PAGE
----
Beyond Guardian Space, in a far sector, lies The City Enduring, home to billions of sentient beings. Welcome. There’s been a murder.
Picking up right from where the previous issue left off, Far Sector #2 hurls forward at a solid pace, ever complicating the mystery that plagues our hero. But, for the sake of clarity and some good ol’ fun, let’s lay out the case right here, playing detectives for a hot minute. Although to do that, we do need to go over some of the complex world-building and alien species of Far Sector, so let’s do that first.
The Three Species Of The Trilogy
‘The Trilogy’ is the title of the three species that make up the world of City Enduring. All of them are different, with their own rich history and varied cultural backgrounds. But they’re all united by one thing: their lack of emotion. Still reeling from the impacts of colonialism, they made the choice to seal away all of their emotions through an artificially engineered product known as The Emotional Exploit. However, a new viral drug exists, which permits the inhabits of the city to experience and unlock their emotions once again. That drug is called Switchoff.
The Nah are the beings here with the closest resemblance to humans, despite still being very alien. Their big tails and wings are the big, obvious visual marker for that here. Also worth remembering, those wingfings of theirs? They’re venomous. Thus, these folks can take cyanide like it’s an extra ingredient in their tea. The wonders of odd alien biology! They bear absurdly long, fantastical names akin to titles, which is another dead giveaway. So for instance, the guy above might by ‘Marth’ but his proper name is Marth Of The Sea, By The Wavering Dark, Until The Sun Falls. The longer the name, the more important the individual, usually. You get the idea.
Wildly alien right off the bat and blurry in parts like some wild program just froze, these folks, pronounced ‘At-At’, are not biological beings. They’re technological creatures, as should be evident. Their names and titles are fashioned after Twitter Handles, which is a load of fun. And they’re, to be reductive, sentient search engines. That should give you a sense of them. @BlazeOfGlory is a key @At representative.
Meanwhile, the keh-Topli are effectively carnivorous plant creatures. They guard their all-important seed data with great strength and they’re beings who in the days of old consumed sentient after sentient, as they simply did not understand that other beings were not for eating. And when they consume? They consume more than just one’s body, they might fill themselves up with something more: your very soul.
The Case At Hand
Now, let’s get into this case. We’ve laid out all the basics above, so let’s discuss what we have on our hands. A Nah has been killed, consumed, by a keh-Topli. The keh-Topli culprit is suspected to have been on Switchoff for weeks before committing the crime, which is reminiscent of keh-Topli incidents back in the days of old, Pre-Emotional Exploit. And while the keh-Topli culprit was being detained in the police HQ, they were found murdered. And from that scene of the crime, what seemed to very clearly be a Nah ran off.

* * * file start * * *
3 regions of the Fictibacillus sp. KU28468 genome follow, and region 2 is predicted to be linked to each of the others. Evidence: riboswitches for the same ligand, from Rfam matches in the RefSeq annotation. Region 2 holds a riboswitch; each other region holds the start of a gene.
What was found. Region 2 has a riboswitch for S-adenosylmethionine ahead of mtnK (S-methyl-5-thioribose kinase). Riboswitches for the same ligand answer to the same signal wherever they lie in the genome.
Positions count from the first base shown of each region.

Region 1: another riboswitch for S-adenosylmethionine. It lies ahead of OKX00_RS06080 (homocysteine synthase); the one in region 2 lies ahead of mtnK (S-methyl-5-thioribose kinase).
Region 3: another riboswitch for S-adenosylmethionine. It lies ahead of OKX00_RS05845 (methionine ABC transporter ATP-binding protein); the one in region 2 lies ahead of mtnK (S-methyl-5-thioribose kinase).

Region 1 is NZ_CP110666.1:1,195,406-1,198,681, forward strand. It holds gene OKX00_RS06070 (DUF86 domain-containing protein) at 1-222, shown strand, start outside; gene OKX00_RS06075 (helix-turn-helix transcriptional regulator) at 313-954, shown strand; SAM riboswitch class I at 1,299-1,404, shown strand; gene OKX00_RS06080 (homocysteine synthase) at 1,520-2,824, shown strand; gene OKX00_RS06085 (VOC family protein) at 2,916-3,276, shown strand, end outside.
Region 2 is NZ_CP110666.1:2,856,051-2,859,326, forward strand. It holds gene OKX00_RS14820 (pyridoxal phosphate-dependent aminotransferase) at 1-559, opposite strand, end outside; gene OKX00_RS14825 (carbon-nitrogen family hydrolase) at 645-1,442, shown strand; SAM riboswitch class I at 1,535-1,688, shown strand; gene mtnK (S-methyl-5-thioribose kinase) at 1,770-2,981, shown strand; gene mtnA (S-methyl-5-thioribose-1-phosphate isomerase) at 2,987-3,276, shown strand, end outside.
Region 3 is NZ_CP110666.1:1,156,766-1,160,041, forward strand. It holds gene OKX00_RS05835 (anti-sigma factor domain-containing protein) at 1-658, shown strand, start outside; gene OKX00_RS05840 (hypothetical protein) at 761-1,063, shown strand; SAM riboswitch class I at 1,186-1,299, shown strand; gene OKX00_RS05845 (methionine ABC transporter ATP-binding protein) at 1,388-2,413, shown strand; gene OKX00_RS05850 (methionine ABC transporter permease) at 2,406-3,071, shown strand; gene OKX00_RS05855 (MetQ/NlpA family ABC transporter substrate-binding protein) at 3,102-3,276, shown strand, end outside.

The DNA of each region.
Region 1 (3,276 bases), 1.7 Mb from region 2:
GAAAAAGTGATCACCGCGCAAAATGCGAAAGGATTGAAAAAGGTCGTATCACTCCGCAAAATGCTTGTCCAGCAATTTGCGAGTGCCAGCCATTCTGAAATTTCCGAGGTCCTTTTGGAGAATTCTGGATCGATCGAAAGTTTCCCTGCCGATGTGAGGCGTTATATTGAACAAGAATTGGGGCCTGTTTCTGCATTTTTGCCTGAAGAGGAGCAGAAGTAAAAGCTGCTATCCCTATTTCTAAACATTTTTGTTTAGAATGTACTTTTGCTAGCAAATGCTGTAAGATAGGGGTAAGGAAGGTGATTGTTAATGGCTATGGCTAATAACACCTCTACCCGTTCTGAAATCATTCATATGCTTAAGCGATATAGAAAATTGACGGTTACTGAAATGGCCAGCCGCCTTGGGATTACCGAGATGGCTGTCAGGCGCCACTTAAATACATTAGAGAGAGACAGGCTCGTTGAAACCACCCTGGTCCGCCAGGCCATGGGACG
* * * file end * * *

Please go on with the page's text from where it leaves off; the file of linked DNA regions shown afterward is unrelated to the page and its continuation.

Now this is where Jo and us readers are at in terms of the details. A keh-Topli kills a Nah and then a Nah kills said keh-Topli. Clearly there’s a lot afoot here. Something big’s going on and it doesn’t quite track. To go as far as to kill off the culprit in the HQ and then run off is the kind of wild drawing-attention move that would never be done, unless something major was at stake somehow. Now, while Jo loses her murderer of a murderer, the mystery deepens here.
But let’s talk about Jamal Campbell here, who’s as spellbinding as ever. There’s such a distinct sense of style, a dynamism that’s exploding off these pages.
Look at the page here, there’s simply so much going on, which can be disorienting and some of that is communicated, especially in the last panel, as Jo’s very disoriented from the running and this site where there’s just so much to take in. But through all that, there’s an unmistakeable clarity of storytelling that makes all that work. The textures of Campbell’s work are lovely, as always, but we get to see them applied a bit differently for the first time. Jo, as seen above, makes hand constructs here. Hands have a long history in Green Lantern and DC Comics in general. GL architects John Broome and Gil Kane loved hands, seemingly, given their ubiquitous presence in the work. Hands are the signature construct of Hal Jordan, the eternal classic, the good ol’ favorite. But at the same time, a hand is what creates the entire DC Multiverse. A hand is at the heart, the very beginning, of all of existence. That image is prominent and classical.